"Refugee Blues," published in 1939 by the American-English writer W.H. Auden, is a blues poem describing the experiences and struggles of a German-Jewish refugee from Nazism. The poem was published on the eve of Britain's entry into World War II, but its focus is on non-military aspects of the era's political conflicts. The poem is written from the perspective of a Jewish refugee fleeing Nazi Germany, and it describes the experience of dehumanization, discrimination, and exclusion faced by a great number of refugees during this period. Despite the poem's specific setting and allusions to historical realities and individuals, it addresses broad themes such as political exclusion, the othering of minorities, and the alienation created by bureaucracy.
It is a blues poem, a form rooted in African American music and literature. Like most blues poems, it expresses emotions of sadness and despair through a lilting musical cadence. It is composed of twelve tercets with varying length and meter. It follows an AAB rhyme scheme. The first two lines of each stanza not only rhyme, but also contain similar or complementary information, while the final line of each stanza does not rhyme with the previous two and has contradictory, juxtaposed content. This is a slight divergence from the traditional blues poem, in which the first two lines of each stanza are not merely linked but are near-identical.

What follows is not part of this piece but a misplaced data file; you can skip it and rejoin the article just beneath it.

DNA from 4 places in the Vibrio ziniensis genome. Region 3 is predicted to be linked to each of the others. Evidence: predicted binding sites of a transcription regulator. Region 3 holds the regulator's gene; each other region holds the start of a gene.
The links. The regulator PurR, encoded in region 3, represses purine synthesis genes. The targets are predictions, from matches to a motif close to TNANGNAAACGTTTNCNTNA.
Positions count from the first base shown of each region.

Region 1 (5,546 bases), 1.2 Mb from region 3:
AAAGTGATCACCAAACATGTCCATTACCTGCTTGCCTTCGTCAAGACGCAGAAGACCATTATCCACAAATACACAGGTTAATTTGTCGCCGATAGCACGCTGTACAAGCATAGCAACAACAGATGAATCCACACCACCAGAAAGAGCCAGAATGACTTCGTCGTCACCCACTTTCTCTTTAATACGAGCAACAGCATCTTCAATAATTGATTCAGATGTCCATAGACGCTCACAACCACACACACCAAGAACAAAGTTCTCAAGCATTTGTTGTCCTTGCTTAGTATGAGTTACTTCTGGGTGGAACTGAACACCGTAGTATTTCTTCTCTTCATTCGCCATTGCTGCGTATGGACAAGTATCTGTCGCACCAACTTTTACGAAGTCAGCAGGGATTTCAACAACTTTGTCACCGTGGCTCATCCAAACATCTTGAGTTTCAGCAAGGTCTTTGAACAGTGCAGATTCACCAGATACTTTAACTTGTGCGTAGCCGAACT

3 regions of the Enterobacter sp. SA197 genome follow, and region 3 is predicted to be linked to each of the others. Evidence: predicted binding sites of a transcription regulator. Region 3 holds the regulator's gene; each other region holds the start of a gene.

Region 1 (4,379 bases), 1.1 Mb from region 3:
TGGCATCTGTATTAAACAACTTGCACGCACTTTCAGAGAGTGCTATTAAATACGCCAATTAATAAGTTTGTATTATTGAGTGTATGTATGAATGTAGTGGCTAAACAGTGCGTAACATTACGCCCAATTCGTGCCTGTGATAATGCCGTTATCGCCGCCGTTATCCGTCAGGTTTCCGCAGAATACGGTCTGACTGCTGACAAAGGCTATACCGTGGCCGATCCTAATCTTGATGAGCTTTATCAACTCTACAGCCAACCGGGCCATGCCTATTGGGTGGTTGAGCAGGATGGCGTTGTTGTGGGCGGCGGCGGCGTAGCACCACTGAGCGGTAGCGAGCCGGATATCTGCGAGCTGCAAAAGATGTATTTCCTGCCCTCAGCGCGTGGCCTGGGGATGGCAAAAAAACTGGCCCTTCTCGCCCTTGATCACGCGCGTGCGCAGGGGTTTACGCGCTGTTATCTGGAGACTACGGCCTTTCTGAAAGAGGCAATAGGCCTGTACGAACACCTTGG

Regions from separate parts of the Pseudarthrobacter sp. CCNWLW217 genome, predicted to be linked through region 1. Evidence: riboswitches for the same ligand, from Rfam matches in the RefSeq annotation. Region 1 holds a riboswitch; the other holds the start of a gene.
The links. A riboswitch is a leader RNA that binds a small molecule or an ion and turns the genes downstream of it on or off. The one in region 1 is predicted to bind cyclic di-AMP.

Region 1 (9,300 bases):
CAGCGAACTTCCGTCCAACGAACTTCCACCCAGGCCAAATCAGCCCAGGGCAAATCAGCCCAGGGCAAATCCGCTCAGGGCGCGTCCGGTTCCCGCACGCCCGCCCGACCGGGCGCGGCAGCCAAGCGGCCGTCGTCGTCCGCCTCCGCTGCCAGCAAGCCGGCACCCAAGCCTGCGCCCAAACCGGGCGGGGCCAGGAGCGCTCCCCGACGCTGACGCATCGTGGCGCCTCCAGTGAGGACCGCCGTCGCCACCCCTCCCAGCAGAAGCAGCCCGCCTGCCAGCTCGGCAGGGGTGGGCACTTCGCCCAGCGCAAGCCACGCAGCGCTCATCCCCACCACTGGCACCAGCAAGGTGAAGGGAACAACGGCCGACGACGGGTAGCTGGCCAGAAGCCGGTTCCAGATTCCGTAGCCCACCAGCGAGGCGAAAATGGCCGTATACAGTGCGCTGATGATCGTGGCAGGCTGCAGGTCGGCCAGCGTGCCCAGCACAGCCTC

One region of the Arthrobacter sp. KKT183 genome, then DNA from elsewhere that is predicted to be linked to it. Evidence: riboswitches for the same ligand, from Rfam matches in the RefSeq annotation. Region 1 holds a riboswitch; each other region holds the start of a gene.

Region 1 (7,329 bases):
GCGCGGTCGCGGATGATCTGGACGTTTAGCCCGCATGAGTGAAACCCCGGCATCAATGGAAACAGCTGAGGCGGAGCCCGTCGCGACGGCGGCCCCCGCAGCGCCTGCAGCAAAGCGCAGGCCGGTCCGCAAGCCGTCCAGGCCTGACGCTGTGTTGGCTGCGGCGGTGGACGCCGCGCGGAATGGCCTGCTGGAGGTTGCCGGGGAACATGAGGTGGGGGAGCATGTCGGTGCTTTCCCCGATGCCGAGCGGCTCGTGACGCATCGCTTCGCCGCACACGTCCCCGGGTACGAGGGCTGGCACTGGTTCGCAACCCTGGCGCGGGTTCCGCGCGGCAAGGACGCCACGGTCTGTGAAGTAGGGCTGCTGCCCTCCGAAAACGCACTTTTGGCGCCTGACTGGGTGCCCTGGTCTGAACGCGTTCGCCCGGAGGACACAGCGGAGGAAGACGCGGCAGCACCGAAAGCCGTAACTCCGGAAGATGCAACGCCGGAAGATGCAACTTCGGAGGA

Though "Refugee Blues" is written in the first person, the speaker addresses a "you" throughout, often using the phrase "my dear" and the pronoun "we." Thus the poem is framed simultaneously as a critique of the treatment of refugees as a whole, and as an intimate conversation between two individuals.
"Refugee Blues" can also be categorized as a "poem of witness," though this term was popularized decades after its publication. Poetry of witness describes and addresses wider social and historical issues such as war, genocide, and discrimination. Here, Auden takes on the role of witness, using his platform as a widely-read poet to advocate for more humane treatment of refugees.